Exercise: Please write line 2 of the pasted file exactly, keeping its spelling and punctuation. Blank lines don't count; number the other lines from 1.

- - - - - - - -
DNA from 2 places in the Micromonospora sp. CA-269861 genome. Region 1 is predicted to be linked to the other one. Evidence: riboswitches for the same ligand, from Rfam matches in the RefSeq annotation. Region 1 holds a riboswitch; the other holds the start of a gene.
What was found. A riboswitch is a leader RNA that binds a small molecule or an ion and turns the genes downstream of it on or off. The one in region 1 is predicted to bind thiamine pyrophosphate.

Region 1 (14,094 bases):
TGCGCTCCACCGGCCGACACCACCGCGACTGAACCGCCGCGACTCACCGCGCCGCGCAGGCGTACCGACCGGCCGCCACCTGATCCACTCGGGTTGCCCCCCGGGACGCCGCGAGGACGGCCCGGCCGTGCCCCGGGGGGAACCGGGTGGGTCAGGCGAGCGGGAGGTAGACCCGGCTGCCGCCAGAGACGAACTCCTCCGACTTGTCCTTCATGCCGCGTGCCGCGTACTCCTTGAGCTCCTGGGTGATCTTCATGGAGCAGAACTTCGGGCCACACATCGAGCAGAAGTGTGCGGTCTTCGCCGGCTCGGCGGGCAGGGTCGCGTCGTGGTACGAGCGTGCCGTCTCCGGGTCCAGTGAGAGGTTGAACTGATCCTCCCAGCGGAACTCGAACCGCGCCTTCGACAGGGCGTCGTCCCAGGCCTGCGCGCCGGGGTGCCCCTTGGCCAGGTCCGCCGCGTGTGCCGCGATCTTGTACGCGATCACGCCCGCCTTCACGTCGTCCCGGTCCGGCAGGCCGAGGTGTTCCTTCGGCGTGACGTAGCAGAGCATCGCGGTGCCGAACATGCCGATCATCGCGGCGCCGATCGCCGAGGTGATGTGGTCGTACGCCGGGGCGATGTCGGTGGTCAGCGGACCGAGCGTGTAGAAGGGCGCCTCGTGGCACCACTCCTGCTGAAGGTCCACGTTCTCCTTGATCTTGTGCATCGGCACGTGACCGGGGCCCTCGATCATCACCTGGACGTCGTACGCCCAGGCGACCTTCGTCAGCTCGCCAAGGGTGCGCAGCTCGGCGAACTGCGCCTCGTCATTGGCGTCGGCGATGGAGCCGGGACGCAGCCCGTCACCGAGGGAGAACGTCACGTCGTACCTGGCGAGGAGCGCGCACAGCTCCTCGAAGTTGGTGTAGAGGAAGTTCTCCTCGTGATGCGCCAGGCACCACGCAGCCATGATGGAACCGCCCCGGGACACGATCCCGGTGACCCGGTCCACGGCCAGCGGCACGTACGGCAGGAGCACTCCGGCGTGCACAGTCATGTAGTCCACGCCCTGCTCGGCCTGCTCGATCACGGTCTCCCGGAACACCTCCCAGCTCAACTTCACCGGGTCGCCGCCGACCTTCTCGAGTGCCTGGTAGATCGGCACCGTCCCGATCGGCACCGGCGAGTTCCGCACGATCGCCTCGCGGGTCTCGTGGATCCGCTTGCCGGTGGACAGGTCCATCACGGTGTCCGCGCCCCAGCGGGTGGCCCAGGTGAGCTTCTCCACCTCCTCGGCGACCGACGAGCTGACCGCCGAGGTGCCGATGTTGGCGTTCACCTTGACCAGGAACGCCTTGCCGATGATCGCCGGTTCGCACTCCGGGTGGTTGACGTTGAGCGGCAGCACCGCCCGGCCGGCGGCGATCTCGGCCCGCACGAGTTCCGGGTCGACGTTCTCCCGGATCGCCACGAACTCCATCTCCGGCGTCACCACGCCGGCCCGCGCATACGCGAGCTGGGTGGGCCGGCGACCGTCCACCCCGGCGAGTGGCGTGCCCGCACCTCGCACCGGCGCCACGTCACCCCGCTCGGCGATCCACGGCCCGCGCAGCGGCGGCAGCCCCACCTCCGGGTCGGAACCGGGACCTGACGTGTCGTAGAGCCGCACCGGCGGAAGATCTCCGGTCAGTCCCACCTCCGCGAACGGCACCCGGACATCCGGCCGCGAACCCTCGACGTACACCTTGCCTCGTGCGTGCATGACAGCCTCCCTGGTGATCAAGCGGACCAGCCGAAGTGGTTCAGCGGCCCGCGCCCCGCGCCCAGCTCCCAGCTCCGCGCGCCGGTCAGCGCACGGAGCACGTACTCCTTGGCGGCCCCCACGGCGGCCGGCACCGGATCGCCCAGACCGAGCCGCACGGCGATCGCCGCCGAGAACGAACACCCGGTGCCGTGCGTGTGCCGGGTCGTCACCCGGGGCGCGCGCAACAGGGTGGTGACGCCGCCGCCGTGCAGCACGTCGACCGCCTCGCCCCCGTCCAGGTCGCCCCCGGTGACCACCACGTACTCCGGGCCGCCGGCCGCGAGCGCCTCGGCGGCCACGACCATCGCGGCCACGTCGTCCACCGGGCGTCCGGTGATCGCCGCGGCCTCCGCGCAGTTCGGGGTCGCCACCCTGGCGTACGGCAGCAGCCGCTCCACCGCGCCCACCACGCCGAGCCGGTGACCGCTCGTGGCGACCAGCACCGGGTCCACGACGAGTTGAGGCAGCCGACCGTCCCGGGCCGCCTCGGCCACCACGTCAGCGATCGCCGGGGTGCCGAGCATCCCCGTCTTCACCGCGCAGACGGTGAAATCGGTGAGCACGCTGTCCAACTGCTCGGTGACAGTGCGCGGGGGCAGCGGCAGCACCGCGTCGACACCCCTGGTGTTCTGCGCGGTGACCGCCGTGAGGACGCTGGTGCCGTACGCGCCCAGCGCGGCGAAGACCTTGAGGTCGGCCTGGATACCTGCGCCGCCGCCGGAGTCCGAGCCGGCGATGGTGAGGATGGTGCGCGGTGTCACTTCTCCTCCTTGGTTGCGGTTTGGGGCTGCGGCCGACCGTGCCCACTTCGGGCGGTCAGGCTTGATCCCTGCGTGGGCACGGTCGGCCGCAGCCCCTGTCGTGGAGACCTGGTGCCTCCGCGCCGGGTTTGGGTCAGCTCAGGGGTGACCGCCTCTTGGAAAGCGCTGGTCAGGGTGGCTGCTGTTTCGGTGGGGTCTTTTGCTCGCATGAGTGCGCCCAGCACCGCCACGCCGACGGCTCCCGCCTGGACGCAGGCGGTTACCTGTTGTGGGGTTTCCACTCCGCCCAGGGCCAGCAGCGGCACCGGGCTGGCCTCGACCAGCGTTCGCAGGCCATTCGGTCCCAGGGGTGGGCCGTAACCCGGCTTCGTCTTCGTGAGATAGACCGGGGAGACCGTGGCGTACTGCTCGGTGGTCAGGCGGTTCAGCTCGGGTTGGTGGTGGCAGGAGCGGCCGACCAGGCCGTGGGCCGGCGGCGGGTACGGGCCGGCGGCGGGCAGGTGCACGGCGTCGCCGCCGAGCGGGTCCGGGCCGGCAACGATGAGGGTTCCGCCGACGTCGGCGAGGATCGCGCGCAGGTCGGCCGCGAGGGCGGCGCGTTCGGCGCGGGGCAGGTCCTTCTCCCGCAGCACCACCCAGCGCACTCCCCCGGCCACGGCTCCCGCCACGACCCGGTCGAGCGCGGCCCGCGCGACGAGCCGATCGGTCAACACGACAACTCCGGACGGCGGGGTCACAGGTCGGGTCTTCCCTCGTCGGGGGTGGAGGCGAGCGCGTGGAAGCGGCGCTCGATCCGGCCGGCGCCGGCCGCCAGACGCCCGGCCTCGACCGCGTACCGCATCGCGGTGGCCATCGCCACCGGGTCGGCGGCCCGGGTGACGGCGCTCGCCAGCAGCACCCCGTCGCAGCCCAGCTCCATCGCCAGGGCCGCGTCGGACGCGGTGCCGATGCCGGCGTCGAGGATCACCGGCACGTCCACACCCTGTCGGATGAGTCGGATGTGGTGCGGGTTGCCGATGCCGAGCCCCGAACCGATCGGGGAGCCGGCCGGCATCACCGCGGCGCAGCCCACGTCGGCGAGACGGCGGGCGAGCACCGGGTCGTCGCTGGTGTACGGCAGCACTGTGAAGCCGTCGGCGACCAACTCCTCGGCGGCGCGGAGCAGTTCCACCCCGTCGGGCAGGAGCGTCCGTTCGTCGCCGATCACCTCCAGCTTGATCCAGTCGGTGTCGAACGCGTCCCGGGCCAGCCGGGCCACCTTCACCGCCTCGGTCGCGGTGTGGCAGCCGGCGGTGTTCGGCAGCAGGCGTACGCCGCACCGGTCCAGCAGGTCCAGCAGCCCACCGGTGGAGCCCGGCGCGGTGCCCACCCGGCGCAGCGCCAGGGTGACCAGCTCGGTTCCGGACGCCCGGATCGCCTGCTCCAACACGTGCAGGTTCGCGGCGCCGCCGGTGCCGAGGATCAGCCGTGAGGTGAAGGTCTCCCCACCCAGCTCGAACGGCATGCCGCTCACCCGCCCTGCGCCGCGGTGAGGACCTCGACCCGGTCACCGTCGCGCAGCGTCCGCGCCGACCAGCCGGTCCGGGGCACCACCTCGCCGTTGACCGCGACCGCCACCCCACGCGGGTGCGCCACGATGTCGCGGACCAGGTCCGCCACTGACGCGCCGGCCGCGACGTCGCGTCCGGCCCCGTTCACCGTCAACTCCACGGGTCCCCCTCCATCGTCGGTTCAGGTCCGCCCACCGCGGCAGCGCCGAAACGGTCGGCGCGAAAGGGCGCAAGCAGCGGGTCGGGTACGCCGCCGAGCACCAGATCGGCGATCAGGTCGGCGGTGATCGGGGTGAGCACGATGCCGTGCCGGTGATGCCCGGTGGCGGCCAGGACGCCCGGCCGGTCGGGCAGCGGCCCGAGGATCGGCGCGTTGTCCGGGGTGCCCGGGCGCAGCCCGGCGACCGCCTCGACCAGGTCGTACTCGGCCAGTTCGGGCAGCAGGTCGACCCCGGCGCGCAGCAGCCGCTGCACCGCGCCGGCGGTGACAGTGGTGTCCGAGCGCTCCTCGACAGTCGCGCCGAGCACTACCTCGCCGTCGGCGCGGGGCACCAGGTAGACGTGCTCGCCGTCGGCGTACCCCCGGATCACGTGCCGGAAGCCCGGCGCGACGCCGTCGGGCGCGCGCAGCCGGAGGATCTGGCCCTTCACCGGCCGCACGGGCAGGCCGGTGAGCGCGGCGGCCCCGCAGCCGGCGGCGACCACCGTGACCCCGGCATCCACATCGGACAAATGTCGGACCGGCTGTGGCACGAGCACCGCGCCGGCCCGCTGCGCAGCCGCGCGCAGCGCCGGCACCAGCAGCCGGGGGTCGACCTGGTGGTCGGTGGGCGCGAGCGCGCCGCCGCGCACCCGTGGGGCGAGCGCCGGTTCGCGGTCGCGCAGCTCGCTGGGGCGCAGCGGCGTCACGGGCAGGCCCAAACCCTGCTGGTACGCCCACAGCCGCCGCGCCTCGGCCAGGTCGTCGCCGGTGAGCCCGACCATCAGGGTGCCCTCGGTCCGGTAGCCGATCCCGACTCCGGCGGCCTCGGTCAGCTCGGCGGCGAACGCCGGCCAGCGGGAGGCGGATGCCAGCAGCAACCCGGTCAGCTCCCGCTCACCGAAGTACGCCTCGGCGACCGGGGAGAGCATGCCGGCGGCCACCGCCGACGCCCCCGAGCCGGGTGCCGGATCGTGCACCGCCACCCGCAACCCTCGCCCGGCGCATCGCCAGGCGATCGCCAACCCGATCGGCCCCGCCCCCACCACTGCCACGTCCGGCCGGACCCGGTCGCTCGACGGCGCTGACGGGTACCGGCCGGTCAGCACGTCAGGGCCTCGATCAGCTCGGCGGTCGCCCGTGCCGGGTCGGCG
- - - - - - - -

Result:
What was found. A riboswitch is a leader RNA that binds a small molecule or an ion and turns the genes downstream of it on or off. The one in region 1 is predicted to bind thiamine pyrophosphate.